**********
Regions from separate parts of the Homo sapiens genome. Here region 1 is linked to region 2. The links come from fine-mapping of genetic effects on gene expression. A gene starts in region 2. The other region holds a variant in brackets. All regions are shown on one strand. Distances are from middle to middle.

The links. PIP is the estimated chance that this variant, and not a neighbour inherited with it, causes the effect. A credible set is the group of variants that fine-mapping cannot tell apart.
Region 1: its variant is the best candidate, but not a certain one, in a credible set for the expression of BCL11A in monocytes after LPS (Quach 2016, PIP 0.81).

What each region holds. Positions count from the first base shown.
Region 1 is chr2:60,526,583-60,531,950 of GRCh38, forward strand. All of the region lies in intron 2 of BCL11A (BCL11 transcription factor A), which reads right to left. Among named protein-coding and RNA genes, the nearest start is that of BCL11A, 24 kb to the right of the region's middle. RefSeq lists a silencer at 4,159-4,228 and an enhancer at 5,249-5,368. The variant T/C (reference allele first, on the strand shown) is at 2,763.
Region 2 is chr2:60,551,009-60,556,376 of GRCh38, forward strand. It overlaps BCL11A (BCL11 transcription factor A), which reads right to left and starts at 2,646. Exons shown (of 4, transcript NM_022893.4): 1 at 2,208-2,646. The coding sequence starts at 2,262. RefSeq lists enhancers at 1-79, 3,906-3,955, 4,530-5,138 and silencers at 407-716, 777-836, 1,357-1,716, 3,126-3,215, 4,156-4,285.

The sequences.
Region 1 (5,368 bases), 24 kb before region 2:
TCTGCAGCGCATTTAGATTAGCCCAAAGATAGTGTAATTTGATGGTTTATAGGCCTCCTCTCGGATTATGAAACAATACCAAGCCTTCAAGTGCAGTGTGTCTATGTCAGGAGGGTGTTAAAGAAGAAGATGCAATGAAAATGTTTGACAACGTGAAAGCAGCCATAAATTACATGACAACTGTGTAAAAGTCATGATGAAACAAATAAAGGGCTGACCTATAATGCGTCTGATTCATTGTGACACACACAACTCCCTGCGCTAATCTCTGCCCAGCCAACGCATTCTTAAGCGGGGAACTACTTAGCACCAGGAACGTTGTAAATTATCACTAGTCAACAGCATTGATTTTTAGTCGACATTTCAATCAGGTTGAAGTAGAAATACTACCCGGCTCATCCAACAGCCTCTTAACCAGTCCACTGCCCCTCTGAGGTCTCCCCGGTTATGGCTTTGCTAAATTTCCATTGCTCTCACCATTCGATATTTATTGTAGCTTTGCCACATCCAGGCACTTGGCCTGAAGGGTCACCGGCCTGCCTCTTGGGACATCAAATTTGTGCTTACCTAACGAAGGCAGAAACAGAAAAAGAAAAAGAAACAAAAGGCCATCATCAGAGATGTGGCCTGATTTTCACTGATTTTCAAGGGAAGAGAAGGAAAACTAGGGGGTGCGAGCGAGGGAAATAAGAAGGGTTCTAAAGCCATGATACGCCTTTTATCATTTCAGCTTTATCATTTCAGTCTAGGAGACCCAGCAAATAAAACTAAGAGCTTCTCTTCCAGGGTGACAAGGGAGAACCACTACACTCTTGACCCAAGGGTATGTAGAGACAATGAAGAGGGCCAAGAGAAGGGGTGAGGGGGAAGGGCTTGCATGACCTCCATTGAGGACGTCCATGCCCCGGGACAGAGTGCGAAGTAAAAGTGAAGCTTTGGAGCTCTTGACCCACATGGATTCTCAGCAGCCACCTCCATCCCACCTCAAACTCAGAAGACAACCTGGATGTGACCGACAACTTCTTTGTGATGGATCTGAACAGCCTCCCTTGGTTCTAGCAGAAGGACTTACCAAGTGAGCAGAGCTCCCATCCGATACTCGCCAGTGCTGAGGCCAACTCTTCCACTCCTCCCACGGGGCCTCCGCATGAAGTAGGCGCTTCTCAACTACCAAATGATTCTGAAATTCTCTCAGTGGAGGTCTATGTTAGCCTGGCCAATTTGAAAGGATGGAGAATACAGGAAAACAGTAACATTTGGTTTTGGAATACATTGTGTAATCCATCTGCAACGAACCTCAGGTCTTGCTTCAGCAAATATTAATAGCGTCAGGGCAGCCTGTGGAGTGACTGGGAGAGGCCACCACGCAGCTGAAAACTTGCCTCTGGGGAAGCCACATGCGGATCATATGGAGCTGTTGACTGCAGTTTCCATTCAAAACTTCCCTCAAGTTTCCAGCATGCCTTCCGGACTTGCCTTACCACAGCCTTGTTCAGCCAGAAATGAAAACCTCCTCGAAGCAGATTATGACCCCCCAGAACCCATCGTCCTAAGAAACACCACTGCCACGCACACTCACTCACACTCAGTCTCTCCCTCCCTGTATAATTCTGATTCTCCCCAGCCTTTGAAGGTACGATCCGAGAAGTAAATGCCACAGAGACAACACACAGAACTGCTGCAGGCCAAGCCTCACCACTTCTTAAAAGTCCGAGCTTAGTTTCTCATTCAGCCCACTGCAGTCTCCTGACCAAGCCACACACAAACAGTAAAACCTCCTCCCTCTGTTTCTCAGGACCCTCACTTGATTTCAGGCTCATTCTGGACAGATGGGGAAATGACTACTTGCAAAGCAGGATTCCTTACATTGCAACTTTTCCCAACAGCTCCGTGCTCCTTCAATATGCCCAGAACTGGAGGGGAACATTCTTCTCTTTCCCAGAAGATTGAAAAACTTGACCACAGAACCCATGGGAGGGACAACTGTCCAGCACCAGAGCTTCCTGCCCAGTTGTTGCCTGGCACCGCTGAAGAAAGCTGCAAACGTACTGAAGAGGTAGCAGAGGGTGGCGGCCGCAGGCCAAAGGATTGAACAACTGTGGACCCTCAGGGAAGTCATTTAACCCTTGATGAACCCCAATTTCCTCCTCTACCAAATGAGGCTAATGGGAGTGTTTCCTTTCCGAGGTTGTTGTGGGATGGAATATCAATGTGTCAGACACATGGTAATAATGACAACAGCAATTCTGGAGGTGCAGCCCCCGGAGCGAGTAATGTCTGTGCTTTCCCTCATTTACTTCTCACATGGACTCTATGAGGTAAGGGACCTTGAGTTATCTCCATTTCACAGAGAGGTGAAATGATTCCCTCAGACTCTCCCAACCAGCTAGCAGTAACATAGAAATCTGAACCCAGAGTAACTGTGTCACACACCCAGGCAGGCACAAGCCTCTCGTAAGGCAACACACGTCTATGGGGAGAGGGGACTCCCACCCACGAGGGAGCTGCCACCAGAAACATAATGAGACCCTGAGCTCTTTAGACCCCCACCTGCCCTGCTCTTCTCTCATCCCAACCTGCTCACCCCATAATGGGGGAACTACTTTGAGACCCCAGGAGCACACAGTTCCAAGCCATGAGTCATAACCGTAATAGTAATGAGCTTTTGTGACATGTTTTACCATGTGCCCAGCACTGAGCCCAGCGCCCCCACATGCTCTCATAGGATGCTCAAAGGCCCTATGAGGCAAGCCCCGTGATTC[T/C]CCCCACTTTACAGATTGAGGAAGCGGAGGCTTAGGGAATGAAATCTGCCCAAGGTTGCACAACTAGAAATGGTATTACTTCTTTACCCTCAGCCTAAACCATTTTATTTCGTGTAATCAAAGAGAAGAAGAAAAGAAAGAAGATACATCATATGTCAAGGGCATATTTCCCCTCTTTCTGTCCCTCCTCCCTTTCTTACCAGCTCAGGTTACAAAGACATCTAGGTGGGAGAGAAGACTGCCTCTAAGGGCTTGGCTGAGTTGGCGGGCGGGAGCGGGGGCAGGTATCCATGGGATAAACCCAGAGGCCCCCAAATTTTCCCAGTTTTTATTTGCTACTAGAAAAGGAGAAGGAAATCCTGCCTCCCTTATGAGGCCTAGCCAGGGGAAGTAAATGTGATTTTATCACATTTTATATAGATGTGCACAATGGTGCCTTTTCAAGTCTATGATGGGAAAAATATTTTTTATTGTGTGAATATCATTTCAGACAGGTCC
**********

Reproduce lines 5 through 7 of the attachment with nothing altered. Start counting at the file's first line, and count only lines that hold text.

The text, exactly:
Region 1 is chr2:60,526,583-60,531,950 of GRCh38, forward strand. All of the region lies in intron 2 of BCL11A (BCL11 transcription factor A), which reads right to left. Among named protein-coding and RNA genes, the nearest start is that of BCL11A, 24 kb to the right of the region's middle. RefSeq lists a silencer at 4,159-4,228 and an enhancer at 5,249-5,368. The variant T/C (reference allele first, on the strand shown) is at 2,763.
Region 2 is chr2:60,551,009-60,556,376 of GRCh38, forward strand. It overlaps BCL11A (BCL11 transcription factor A), which reads right to left and starts at 2,646. Exons shown (of 4, transcript NM_022893.4): 1 at 2,208-2,646. The coding sequence starts at 2,262. RefSeq lists enhancers at 1-79, 3,906-3,955, 4,530-5,138 and silencers at 407-716, 777-836, 1,357-1,716, 3,126-3,215, 4,156-4,285.

The sequences.